The way out of the vicious circle of deficits, failure and inefficient politics require drastic solutions. It mainly requires a large proportion of Greek politicians to decide to sacrifice themselves on the altar of crisis management.

This will be the beginning of the end of the Greek problem.

Demetris Kamaras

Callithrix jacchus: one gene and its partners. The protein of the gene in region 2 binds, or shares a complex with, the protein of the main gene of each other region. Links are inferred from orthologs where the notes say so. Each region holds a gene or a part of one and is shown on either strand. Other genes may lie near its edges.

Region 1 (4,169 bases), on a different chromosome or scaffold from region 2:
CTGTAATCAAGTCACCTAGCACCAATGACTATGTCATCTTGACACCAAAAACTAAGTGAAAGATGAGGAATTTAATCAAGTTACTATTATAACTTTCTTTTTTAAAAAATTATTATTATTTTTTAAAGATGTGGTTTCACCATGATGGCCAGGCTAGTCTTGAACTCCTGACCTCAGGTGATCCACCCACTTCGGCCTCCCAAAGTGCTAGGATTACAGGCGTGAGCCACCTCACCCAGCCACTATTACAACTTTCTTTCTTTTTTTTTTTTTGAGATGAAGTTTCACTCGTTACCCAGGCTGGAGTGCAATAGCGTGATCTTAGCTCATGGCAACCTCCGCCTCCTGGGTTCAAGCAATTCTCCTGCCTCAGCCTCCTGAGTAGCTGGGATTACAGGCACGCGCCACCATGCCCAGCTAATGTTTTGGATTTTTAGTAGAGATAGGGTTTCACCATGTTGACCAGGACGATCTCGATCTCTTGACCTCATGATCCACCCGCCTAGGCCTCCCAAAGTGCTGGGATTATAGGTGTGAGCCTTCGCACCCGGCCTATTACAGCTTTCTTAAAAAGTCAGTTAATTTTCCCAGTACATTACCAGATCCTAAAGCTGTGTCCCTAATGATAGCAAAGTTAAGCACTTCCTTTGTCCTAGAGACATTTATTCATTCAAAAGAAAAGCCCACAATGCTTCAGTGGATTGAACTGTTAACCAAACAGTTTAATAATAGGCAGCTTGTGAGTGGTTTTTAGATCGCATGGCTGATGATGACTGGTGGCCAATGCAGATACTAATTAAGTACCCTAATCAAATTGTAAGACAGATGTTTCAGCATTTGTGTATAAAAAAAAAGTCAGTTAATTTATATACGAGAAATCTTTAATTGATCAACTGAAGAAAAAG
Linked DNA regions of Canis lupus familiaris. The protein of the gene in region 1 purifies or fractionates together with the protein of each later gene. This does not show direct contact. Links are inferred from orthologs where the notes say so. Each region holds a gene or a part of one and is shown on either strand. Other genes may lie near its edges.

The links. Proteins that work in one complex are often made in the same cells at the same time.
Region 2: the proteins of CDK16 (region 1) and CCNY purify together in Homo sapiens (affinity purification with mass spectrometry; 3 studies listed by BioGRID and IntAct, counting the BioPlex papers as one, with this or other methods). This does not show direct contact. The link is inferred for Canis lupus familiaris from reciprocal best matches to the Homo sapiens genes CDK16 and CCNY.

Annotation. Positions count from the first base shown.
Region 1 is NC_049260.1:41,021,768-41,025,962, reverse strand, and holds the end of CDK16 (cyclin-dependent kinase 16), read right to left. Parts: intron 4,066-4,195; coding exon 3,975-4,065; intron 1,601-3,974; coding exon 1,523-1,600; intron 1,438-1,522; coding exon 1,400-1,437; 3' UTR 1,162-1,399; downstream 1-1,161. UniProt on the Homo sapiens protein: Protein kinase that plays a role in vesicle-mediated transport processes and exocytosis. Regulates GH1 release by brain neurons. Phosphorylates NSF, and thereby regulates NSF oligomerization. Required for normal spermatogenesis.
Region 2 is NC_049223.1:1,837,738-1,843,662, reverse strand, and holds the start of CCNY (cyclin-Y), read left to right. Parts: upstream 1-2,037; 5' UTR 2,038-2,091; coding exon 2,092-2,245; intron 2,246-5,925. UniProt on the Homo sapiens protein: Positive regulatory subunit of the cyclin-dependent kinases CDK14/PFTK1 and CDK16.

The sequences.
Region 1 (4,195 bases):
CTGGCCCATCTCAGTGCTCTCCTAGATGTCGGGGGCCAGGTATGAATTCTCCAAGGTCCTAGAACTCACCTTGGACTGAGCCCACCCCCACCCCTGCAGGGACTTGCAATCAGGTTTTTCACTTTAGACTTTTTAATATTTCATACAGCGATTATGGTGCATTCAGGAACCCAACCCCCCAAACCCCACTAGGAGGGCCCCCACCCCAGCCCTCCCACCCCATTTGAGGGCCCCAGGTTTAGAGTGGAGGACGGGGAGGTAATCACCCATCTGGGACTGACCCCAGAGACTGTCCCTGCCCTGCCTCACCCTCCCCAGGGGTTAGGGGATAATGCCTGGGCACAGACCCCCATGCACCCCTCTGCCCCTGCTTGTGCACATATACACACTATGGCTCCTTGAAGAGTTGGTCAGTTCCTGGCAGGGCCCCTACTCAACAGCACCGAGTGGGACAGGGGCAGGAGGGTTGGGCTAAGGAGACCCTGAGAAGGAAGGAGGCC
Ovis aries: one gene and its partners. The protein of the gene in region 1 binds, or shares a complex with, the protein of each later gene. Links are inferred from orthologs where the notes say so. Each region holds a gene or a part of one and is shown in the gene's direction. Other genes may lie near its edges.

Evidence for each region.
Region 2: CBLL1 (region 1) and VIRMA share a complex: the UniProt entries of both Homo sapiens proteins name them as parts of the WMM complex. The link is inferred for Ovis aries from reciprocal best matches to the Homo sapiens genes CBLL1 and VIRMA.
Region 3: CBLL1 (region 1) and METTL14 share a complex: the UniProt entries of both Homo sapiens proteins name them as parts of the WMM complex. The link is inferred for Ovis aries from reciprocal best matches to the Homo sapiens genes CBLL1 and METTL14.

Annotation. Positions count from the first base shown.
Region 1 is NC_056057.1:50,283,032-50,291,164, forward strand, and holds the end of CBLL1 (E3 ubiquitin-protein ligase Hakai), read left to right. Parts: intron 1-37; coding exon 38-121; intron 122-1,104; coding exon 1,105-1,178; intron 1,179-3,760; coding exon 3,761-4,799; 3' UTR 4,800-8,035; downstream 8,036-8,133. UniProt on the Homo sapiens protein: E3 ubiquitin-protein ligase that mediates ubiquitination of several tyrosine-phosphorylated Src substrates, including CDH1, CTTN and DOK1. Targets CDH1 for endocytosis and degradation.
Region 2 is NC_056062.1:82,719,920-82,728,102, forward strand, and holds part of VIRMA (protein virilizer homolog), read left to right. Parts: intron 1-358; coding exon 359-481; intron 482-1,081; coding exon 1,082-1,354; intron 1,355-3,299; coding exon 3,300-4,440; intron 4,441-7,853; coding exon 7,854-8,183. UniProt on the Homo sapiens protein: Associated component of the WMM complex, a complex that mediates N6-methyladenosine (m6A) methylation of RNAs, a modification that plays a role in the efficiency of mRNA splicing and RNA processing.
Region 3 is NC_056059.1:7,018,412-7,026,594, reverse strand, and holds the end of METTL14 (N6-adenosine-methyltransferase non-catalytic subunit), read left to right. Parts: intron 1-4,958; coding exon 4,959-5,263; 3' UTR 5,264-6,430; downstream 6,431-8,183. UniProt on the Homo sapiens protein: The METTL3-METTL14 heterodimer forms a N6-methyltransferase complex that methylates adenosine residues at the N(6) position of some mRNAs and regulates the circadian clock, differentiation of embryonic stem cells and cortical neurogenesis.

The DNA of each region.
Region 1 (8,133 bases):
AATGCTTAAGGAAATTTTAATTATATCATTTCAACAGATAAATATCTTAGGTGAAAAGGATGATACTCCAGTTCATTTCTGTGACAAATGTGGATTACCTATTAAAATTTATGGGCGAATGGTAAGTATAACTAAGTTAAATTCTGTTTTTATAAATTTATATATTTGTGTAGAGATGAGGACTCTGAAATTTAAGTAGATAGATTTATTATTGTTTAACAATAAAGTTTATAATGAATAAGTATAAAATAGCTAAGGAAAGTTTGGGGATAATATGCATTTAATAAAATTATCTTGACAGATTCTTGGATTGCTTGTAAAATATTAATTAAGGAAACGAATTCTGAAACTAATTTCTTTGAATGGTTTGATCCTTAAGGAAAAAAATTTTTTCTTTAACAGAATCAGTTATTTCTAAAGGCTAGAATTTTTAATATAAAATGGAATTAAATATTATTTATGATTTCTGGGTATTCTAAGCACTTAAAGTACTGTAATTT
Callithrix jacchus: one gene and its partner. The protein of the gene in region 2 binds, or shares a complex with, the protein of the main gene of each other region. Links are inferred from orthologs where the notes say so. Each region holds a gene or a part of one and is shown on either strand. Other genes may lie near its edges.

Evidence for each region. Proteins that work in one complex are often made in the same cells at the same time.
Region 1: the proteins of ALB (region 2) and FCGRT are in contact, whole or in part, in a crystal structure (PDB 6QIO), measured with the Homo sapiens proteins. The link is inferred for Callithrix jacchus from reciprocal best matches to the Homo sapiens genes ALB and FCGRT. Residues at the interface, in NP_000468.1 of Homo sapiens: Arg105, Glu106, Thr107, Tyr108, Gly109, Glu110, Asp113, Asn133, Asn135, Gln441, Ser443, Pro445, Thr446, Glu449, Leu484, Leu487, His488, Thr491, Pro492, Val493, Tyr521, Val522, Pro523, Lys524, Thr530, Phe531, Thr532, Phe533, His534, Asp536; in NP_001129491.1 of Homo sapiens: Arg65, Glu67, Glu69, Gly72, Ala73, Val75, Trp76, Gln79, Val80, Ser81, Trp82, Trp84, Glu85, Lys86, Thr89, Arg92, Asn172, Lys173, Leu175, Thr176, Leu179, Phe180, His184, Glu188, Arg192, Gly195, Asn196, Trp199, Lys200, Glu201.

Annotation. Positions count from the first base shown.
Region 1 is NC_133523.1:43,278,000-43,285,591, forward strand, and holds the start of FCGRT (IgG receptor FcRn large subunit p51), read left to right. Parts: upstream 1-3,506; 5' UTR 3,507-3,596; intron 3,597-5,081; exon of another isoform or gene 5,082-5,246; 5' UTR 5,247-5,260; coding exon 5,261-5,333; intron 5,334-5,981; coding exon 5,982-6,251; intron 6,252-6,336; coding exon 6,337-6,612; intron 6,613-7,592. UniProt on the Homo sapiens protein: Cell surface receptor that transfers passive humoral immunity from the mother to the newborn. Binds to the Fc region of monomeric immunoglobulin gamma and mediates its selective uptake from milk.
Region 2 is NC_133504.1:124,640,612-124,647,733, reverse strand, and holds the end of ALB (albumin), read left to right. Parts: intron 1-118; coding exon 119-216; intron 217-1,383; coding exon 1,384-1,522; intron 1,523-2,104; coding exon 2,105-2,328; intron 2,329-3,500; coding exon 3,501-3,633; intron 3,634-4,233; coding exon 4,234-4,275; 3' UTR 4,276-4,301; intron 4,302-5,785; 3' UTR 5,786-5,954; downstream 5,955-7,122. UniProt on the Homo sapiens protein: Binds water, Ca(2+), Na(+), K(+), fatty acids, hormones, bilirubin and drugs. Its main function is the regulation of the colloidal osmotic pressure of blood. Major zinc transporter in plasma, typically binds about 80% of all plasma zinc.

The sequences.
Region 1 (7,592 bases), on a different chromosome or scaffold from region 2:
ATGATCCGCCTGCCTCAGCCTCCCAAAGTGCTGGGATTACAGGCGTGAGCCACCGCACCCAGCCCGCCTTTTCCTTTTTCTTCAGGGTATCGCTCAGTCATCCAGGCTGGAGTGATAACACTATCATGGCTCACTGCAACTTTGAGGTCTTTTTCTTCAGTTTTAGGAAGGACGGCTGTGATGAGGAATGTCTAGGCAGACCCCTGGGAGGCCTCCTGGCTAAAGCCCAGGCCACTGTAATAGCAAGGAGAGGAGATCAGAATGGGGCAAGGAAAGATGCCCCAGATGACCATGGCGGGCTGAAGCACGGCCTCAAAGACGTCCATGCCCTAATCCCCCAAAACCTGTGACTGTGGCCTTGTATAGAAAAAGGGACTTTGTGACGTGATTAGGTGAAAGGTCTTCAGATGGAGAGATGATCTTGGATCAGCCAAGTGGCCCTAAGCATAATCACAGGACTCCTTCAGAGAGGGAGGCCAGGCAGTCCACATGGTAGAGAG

Journalism Professor and journalist, primarily online. Political analyst and communications specialist. Previous studies in economics (BA), communications policy (MA) and journalism (PhD), mostly in London. Born in Hove, Brighton. Lives in Athens, Greece. Blogs when necessary. Founded and running Private Information Network and [The Greek]. Occasional articles of friends are published on Interested in political communication, next-gen web apps, digital R&D, internet ethics and social networks. He taught journalism and communication at University of Indianapolis Athens (1999-2013). Published numerous analyses and op-eds, online and in print and his first book was titled: Digital Communication (Zenon Publications, London, 2000 – co-authorship). Recent publications: Crisis Talk; Greece (2012) – iBook/Avaialble on iTunes. Elections and the Internet, Digerati Publications (Athens, 2014) (in Greek).